Not long ago, Komodo Island was the stuff of legend for travellers and naturalists. Only a lucky few, mostly scientists and bonafide explorers, ever had an opportunity to travel there. At first glance Komodo island is like something straight out of King Kong, which isn’t a coincidence. The original films were inspired by Douglas Burden’s expedition here in 1932. It’s easy to see where he got his inspiration. After all, in addition to the stunning deserted landscapes of Komodo, there are dragons there. Komodo dragons, to be precise.
Komodo dragons are basically giant lizards- the largest in the world. Reaching lengths of over 3m and a weight of over 75kg. While they may not have wings or breathe fire, coming face to face with one of these beasts will surely be a not-soon-forgotten experience.
The great thing about Komodo Island is that, these days, it’s surprisingly easy to get there. A short flight from Bali will land you directly on this fabled island. And, if coming face-to-face with Komodo Dragons doesn’t sound like reason enough to go, the island has other surprises in store for visitors. It’s also home to deserted beaches of pink sand, colourful fishing villages and some of the densest coral reefs in the world. Combined, it was enough to qualify Komodo Island as being named one of the New Seven Wonders of the Natural World in 2011.
Visiting Komodo will involve acquainting yourself with Labuan Bajo, the bustling tourist centre of the Komodo area. Interestingly, it’s not actually on the island of Komodo but a rather dusty village at the tip of Flores. While Labuan Bajo isn’t much to behold in its own right, there are a number of small islands just off its coast that are worthy of mention. Bidadari, Seraya and Sabolo Islands are all renowned for the spectacular underwater worlds found surrounding them.
Of course, the real reason most people visit Komodo is to get up-close and personal with Komodo Island’s famous inhabitants, Komodo dragons. Komodo Island and its neighbour, Rinca Island are the only places on earth where these lumbering reptilian giants exist. Despite their rarity, the arid landscape of Komodo makes them relatively easy to find. With guided tours of the island, you can easily find yourself peering straight into their eyes (from a careful distance, of course) within the space of a few hours.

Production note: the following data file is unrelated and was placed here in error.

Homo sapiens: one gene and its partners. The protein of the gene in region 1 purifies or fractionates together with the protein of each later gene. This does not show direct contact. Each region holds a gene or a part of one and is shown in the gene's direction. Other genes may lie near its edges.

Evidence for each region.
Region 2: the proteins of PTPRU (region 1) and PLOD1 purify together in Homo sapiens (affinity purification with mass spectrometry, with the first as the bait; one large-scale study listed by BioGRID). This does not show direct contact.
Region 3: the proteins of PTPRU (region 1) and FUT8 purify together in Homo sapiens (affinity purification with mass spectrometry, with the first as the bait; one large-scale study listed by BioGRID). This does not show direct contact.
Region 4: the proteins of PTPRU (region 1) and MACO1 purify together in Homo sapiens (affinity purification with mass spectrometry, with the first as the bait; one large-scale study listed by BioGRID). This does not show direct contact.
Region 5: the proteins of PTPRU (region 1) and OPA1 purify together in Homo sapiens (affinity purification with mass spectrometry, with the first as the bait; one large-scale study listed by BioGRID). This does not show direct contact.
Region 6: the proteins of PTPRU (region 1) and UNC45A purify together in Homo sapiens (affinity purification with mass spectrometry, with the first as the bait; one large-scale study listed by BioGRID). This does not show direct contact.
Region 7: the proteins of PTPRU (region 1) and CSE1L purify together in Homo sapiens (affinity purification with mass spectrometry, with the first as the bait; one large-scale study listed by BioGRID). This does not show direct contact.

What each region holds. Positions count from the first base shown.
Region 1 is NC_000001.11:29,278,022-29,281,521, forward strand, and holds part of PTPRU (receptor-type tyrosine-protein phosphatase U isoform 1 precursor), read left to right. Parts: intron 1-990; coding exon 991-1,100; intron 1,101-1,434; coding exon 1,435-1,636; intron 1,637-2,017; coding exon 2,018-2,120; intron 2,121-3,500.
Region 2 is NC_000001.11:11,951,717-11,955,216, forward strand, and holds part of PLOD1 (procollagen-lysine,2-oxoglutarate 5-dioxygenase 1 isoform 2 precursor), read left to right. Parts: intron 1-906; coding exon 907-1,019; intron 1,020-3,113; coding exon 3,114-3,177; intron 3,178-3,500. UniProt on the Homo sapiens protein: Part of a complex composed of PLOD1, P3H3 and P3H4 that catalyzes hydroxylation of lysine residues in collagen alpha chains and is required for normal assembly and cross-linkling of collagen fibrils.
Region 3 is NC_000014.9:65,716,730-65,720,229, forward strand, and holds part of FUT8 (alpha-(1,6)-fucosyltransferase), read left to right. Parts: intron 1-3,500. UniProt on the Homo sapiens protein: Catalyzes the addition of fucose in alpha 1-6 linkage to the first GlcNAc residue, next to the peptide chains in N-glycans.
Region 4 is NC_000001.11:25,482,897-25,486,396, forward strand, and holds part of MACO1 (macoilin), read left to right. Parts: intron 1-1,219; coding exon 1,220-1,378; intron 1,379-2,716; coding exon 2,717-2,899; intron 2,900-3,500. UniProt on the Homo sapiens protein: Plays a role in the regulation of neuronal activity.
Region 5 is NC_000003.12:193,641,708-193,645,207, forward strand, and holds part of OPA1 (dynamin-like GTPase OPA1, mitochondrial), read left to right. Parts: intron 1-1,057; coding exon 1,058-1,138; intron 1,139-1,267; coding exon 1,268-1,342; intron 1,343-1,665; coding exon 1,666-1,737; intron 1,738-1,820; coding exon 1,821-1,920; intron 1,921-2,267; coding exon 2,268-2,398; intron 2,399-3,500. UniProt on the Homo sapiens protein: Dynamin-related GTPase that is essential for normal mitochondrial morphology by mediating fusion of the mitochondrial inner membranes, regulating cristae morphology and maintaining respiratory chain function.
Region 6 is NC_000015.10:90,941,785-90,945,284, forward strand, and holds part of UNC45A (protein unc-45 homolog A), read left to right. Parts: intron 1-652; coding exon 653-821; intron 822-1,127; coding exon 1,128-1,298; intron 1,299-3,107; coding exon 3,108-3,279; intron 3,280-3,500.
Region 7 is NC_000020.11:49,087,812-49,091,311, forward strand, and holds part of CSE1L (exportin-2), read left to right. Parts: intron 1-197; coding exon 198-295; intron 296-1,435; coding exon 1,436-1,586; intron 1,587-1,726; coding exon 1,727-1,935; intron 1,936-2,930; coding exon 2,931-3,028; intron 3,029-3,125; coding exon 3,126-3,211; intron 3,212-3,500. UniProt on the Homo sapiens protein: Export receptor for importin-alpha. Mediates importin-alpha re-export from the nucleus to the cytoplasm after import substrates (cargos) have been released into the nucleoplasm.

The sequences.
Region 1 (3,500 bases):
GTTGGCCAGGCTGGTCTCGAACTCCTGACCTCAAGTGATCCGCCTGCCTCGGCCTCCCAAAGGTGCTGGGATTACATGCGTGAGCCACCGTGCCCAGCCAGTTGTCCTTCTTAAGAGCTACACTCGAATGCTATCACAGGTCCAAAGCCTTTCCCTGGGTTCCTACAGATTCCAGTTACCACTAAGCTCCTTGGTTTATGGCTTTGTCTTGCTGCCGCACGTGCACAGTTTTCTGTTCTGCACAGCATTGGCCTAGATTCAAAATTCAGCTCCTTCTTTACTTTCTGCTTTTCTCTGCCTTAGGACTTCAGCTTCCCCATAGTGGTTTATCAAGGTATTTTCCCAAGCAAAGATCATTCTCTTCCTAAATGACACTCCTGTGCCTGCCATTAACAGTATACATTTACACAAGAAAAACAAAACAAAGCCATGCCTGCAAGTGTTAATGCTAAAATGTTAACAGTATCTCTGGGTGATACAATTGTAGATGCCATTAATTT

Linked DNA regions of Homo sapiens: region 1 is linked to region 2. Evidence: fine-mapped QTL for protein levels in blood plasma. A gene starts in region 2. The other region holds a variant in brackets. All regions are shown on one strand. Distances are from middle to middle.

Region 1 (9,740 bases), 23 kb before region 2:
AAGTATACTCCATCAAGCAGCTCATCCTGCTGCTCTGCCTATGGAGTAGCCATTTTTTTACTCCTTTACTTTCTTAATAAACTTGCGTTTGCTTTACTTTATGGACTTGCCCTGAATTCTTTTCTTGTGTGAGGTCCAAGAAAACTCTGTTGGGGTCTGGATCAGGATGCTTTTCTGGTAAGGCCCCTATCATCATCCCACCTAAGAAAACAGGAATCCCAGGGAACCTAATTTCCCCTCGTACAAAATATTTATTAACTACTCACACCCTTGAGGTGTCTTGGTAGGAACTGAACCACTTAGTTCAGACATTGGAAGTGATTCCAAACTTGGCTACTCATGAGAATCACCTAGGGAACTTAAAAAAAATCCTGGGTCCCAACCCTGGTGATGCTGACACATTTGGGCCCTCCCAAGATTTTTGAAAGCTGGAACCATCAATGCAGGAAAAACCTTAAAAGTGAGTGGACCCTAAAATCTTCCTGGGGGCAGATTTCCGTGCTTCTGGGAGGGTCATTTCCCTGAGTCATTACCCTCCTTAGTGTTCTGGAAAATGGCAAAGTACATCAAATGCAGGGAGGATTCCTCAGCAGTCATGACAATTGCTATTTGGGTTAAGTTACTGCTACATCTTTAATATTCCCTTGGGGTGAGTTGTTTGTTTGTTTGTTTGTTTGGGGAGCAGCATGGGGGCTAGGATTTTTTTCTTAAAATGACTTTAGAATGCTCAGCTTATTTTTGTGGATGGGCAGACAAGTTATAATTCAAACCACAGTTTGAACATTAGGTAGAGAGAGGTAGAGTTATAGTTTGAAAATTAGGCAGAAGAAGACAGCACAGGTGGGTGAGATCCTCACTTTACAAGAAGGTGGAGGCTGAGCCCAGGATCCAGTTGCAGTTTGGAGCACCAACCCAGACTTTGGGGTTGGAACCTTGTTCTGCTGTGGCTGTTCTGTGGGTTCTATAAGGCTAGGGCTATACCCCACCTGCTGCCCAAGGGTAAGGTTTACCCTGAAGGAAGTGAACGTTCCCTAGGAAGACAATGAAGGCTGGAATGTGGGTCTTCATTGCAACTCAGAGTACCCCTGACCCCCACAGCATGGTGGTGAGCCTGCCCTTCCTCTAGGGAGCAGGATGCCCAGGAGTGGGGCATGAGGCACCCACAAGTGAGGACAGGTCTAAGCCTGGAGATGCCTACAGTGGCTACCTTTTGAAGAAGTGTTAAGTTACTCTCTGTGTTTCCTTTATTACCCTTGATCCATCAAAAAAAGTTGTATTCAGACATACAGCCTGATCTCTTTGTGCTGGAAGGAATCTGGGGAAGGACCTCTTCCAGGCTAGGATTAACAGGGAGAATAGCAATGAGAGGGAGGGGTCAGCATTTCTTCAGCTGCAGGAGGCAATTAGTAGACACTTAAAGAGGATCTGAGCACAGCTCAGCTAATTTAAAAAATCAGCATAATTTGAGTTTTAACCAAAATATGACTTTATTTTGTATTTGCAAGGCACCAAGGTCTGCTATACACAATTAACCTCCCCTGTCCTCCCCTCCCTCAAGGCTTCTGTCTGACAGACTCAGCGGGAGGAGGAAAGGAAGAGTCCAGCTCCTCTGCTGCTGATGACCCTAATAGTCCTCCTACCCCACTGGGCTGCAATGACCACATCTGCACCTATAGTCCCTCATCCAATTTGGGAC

Rinca Island, Komodo’s largest neighbour, is also worth a visit. In addition to having Komodo dragons of its own, the undulating hills of Rinca and its spectacular coral-studded coastline are, arguably, even more dramatic than Komodo’s. If you’re heading back to Komodo at dusk, vast swarms of Flying Foxes will join you on the commute from a massive colony living on Kalong Island, which sits between Rinca and Komodo. At more than a meter wide, they’re the largest bats in the world so the sight of thousands of them flying at dusk is impressive to say the least.
One of Komodo’s biggest attractions is Pink Beach. It’s one of only seven beaches in the world to hold the title of actually being pink. The colouration is due to the abundance of similarly coloured coral that wash up onto the beach and, after eons of wave action, are reduced to the sugary consistency they have today. Numerous reputable sources claim that the snorkelling here is some of the best in the world.
If Komodo Island isn’t already off-the-beaten path enough, those looking to go further have a range of options for more trekking in and around Komodo. Popular trekking excursions in the area include hikes to Mount Mbeliling for sights of Cunca Rami WaterFall and Crater Lake.
How to get there:
By Plane: The best way to get to Komodo is by air from Bali. Daily flights operate between Denpasar International Airport and Lubuan Bajo Komodo Airport. From Labuan Bajo, speedboats take you to Komodo Island itself.